According to the Occupational Safety and Health Administration (OSHA), approximately 10,000 people suffer sudden cardiac arrest (SCA) each year in the workplace. In sudden cardiac arrest, the heart abruptly stops beating. There are no warning signs and SCA can strike anyone regardless of age or health status. Without proper care, 95% of SCA victims will die before reaching the hospital. However, when an AED (Automatic External Defibrillator) is used in conjunction with high quality CPR, survival rates increase by 60%. The bad news? Only about 7% of workplaces in the U.S. have AEDs onsite and they often go unused in an emergency.
Having a colleague collapse is horrible and it can be difficult to react when you’re under stress and scared, but for each minute that passes without treatment a victim’s chances of survival drop by 10%. There’s really no reason to fear helping a colleague. As OSHA says, “With recent advances in technology, automated external defibrillators (AEDs) are now widely available, safe, effective, portable, and easy to use. They provide the critical and necessary treatment for sudden cardiac arrest.” To help you feel better about offering care, we’re addressing some of the common fears related to using AEDs.
When used according to directions, AEDs are extremely safe. In fact, AEDs are designed not to give a shock unless it’s medically necessary. Unless the heart is beating irregularly, the AED will not shock the victim even if you push the shock button. Most AEDs also give a visual or audio cue to stand clear before delivering a shock to protect the safety of caregivers.
It’s often the thought of administering a shock to someone that makes people nervous. When you see defibrillation on TV, the “patient’s” entire body jumps from the force of the shock. Sometimes you’ll even see flailing arms or legs. In real life it’s nowhere near as dramatic. You’ll just notice a small shrug-like movement in the shoulder area when the shock is delivered.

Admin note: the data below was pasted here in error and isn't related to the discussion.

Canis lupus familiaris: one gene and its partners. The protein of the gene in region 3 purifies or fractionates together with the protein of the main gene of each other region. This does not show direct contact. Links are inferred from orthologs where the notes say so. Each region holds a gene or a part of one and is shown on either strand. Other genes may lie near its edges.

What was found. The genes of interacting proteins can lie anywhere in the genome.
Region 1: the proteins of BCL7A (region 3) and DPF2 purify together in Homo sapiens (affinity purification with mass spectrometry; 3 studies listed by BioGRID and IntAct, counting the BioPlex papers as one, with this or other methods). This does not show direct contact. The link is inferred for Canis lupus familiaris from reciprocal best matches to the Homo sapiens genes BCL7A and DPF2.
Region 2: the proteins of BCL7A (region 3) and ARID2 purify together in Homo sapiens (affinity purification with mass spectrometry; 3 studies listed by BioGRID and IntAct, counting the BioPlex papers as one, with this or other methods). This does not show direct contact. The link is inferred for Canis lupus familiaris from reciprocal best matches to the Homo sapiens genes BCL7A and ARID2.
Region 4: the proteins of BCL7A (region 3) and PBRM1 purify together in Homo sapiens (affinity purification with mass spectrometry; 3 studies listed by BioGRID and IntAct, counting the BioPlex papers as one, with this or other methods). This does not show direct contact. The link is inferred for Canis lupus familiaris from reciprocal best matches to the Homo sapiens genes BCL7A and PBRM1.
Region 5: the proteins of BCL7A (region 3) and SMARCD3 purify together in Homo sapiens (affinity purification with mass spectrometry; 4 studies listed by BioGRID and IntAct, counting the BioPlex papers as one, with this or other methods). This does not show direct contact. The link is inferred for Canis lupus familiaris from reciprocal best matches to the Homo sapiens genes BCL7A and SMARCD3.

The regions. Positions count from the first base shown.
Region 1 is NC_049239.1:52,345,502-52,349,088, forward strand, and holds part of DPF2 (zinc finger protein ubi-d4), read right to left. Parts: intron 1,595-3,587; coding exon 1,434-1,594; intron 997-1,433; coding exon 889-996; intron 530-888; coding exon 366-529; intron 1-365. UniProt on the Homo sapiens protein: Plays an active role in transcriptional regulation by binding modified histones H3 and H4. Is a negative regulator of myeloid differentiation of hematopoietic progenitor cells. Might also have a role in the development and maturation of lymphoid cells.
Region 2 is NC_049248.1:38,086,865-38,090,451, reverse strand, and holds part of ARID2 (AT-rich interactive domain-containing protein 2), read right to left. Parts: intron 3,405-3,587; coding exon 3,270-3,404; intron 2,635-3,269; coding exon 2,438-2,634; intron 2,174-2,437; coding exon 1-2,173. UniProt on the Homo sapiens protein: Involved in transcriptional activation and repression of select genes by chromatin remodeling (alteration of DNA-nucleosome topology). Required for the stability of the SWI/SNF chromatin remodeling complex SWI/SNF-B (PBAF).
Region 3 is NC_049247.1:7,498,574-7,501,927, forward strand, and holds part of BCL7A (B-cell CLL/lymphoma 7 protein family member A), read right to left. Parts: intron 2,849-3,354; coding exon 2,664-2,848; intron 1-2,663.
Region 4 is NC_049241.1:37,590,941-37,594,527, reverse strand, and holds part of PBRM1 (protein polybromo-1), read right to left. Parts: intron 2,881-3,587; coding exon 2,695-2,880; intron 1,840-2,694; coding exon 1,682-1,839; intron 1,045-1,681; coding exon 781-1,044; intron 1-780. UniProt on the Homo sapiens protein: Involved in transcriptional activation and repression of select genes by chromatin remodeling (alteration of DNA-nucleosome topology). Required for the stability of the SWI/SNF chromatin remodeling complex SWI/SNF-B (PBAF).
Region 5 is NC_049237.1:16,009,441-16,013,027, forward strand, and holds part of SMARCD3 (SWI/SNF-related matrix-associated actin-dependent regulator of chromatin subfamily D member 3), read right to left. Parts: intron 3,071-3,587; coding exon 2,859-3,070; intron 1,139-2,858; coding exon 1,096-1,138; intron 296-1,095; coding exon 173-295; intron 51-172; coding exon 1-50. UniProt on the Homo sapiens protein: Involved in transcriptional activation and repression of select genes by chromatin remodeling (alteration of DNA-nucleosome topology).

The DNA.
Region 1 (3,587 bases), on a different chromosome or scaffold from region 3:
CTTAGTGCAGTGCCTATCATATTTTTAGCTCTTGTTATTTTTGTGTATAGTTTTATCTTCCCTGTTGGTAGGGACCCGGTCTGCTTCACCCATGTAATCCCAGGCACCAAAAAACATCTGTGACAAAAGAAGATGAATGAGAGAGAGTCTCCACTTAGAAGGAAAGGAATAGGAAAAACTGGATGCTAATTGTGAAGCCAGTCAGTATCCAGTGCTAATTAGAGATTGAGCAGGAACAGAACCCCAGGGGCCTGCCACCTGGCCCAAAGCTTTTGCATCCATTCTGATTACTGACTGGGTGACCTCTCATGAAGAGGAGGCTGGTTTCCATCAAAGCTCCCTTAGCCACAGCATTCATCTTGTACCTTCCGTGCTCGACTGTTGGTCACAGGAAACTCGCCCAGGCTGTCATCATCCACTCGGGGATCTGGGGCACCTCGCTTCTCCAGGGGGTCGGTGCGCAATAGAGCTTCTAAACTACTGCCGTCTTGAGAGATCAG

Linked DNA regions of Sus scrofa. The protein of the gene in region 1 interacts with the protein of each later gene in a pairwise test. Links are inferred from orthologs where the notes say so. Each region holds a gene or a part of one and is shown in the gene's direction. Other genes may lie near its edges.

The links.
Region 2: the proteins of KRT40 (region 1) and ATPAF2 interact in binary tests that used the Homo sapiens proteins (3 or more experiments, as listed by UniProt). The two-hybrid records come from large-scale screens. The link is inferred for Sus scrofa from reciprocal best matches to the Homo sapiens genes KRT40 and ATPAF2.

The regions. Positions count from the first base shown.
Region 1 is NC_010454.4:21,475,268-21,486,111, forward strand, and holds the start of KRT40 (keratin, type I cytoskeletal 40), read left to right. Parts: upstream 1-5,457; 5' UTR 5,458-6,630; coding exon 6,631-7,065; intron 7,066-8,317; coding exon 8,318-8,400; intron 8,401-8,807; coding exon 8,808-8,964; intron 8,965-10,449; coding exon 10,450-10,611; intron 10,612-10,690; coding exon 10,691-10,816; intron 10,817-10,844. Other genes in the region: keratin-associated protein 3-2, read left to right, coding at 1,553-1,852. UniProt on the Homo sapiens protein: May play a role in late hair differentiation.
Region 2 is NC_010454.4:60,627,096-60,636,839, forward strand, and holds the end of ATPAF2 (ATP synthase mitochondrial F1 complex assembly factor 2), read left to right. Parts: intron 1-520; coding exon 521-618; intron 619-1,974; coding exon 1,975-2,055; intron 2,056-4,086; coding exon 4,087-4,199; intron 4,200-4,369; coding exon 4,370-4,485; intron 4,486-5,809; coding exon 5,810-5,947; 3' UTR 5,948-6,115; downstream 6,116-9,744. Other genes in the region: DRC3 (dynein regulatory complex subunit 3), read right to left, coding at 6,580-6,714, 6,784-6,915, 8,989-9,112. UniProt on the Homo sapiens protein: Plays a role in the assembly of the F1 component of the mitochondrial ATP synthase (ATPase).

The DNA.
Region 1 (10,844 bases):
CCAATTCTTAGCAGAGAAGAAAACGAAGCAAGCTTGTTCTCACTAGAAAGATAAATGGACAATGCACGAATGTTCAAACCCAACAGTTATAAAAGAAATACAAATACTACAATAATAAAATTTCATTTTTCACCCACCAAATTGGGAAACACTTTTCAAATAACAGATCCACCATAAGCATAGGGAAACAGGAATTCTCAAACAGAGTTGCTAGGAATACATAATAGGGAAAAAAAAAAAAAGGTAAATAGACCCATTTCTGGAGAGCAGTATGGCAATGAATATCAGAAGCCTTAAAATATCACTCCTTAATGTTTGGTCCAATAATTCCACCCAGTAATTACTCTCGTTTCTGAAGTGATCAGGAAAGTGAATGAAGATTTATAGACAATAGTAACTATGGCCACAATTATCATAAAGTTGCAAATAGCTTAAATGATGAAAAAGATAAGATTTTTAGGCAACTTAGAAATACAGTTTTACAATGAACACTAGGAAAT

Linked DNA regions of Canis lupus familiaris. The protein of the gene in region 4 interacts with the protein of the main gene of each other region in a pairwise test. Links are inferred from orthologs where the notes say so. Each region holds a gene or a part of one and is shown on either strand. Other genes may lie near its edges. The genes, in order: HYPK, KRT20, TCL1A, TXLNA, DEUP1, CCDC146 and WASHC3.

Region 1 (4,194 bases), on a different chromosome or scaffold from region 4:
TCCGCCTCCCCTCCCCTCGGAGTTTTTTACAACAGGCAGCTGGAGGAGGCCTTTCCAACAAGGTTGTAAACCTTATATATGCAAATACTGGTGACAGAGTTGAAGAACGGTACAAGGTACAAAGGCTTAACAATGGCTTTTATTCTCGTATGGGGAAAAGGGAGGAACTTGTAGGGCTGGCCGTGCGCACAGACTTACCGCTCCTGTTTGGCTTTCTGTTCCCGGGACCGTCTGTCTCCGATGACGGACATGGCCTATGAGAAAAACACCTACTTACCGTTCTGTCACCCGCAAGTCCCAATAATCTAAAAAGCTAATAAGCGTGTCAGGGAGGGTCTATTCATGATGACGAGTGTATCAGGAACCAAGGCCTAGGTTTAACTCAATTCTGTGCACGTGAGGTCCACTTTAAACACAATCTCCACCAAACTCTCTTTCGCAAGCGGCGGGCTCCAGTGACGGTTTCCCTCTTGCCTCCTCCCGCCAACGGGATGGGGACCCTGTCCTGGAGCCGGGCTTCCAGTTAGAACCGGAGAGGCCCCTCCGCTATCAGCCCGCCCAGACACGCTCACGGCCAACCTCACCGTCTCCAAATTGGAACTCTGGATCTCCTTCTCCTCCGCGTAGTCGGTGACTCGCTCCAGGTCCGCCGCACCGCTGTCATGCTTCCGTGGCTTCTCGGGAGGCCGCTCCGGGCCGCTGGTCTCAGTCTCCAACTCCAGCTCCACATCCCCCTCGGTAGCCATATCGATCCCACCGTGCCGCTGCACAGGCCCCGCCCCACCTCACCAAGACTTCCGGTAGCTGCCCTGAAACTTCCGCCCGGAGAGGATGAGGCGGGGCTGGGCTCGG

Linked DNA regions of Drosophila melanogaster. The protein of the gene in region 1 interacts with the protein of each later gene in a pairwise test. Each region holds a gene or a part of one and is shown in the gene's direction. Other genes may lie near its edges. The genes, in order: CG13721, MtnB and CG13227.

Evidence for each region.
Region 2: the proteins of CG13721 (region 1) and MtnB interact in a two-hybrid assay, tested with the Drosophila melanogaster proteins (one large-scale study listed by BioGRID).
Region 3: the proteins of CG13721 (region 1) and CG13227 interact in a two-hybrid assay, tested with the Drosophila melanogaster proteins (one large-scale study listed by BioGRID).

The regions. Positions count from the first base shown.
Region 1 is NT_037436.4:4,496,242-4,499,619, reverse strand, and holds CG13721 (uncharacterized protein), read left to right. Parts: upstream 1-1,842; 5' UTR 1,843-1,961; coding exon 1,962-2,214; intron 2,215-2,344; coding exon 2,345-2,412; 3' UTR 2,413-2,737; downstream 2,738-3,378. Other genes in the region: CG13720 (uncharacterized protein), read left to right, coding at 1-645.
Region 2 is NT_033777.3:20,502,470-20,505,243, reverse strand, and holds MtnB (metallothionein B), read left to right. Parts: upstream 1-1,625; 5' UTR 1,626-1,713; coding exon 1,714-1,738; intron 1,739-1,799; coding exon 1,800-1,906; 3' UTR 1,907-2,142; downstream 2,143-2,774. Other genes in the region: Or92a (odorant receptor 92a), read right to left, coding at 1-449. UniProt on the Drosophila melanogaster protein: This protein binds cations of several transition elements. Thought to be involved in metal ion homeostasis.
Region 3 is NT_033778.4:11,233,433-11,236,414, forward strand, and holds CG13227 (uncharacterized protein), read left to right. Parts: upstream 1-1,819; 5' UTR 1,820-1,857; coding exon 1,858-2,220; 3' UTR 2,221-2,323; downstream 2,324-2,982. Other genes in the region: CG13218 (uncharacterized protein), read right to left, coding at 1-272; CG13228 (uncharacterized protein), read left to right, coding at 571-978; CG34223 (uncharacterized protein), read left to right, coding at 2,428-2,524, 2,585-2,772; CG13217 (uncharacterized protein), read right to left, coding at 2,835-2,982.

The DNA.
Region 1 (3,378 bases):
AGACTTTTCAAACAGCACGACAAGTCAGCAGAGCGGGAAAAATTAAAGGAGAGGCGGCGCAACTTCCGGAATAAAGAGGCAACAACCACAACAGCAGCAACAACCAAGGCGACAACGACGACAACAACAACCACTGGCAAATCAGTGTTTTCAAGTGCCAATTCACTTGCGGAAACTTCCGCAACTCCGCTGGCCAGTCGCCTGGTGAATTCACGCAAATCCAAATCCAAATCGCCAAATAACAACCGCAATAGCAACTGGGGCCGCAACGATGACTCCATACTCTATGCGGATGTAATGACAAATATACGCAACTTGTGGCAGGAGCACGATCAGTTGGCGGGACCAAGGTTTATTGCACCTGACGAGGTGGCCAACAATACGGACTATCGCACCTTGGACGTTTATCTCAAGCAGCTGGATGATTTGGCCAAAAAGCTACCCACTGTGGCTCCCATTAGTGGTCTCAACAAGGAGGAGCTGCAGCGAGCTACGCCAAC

It’s common to forget things when you’re under extreme stress and it’s this thought that often makes people hesitate about offering care. What if I can’t remember what to do? What if I do something wrong? What if I make the situation worse? Would you feel better if you had a coach sitting next to you reminding you of the proper steps to take and giving you feedback as you performed CPR? We definitely think it would help. That’s why we’ve chosen to offer the ZOLL AED Plus. It’s the only AED on the market with Real CPR Help®. What does that mean? In addition to the visual cues printed on the top of every ZOLL AED Plus, the machine offers audio prompts to ensure you’re giving high-quality CPR every step of the way. Not pushing hard enough? The AED Plus will tell you when to push harder. Pushing hard enough? It will say, “Good compressions.” Not pushing fast enough? A metronome will lead you to the right rate. It will even show you the depth of each compression in real time. Compressions stopped? It will tell you to continue. With the help of the ZOLL AED Plus, you can feel confident in your ability to provide high quality care.
AED usage is covered by Good Samaritan laws in all 50 states and the District of Columbia. Good Samaritan legislation protects you from civil liability for voluntarily aiding someone in an emergency. The specifics of the laws will vary slightly from state to state, so it’s always a good idea to talk to your company’s lawyer as part of the process of establishing an AED program in your workplace.